But why should a revolution be needed? Why was reason routed? The article clearly shows us why, yet its conclusion hesitates to name it. It’s corporate capitalism’s power and money acting as an invisible hand to alter the course of both the global economy and American democracy. It’s not “human beings” as a whole who are the villains because of a flaw in our nature. The oil and gas industry—and many others, including chemical and timber companies, and agribusiness giants like Monsanto, all of whose collaboration with the oil and gas conglomerates goes largely unexplored here—intervened. At first they used “collaboration” and sponsorship of scientific research and meetings. Then they turned to outright and covert nullification, using both mass media and secret lobbying and cash. So are “we” really to blame?

The article also shows no interest in chronicling the story of others fighting climate change who were not elite scientists testifying to elite congressmen.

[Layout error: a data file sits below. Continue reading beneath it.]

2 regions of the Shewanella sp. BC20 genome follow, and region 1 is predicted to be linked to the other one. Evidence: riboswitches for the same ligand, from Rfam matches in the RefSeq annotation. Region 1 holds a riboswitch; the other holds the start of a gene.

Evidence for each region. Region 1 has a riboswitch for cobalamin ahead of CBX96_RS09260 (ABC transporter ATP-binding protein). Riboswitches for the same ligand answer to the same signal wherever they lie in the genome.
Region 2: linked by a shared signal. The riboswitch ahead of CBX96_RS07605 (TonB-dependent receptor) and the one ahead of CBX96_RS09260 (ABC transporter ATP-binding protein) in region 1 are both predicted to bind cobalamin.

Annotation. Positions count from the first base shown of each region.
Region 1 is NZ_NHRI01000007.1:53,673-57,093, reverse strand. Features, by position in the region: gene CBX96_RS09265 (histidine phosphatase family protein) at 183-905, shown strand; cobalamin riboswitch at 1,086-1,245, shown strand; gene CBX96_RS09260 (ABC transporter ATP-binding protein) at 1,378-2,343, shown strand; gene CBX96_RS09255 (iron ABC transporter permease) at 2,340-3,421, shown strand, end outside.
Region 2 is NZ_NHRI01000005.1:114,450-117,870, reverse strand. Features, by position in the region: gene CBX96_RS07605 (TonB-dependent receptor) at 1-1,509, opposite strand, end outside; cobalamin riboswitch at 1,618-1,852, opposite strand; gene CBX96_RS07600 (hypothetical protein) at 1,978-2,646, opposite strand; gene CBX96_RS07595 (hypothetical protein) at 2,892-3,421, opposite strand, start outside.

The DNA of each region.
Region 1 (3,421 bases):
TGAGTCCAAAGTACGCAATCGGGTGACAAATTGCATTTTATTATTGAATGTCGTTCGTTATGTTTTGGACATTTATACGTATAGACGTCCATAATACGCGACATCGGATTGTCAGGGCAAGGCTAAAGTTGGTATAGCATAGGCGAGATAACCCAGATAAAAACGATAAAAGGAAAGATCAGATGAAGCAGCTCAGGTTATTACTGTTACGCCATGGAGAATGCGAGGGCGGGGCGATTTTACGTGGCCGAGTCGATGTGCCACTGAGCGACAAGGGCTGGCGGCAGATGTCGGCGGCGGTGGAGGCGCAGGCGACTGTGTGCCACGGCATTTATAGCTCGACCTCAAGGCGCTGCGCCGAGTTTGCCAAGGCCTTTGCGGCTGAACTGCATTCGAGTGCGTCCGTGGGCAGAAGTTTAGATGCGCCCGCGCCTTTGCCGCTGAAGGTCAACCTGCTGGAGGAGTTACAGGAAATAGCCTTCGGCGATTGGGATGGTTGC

Perhaps the most startling sentence the Times judged to be fit to print: “But in order to become a revolutionary, you must first need to suffer.” Hmmm.

Rich has a novel well worth reading. In that form he can be more daring. It’s Odds Against Tomorrow, which imagines how the citizens of New York City and the surrounding area will adapt when most of the 5 boroughs are flooded and tall buildings are repurposed as islands.  It’s hardly a first-rate novel, but is definitely intriguing.  Odd that the Times’s bio on Rich neglects to mention it.


Postscript: there IS a great novel that’s emerged out of the climate change/science revolution crisis. It’s the Moby-Dick of our Anthropocene era, and a masterpiece: Richard Powers’ The Overstory (2017).

In this novel novel, humans seem to be the main characters until it begins to become clear that trees are the true protagonists, the heroes of time, for only they (and other plants) can take carbon out of the air and generate oxygen and many other things. Whatever carbon-sink technology humans may be able to come up with, it will never be able to match plants’ way with greenhouse gases.

To tell this overstory (Powers’ clever pun), like a great tree this epic spans millennia, not a mere decade or so, or even 75 to 100 years. To save the human, we must first decenter and corral human arrogance. This novel plots how to do that. It also deconstructs the narratives of our allegedly postindustrial/postcolonial era with as much encyclopedic ambition and panache as Melville did with the discourses of nineteenth-century industrialism and imperialism.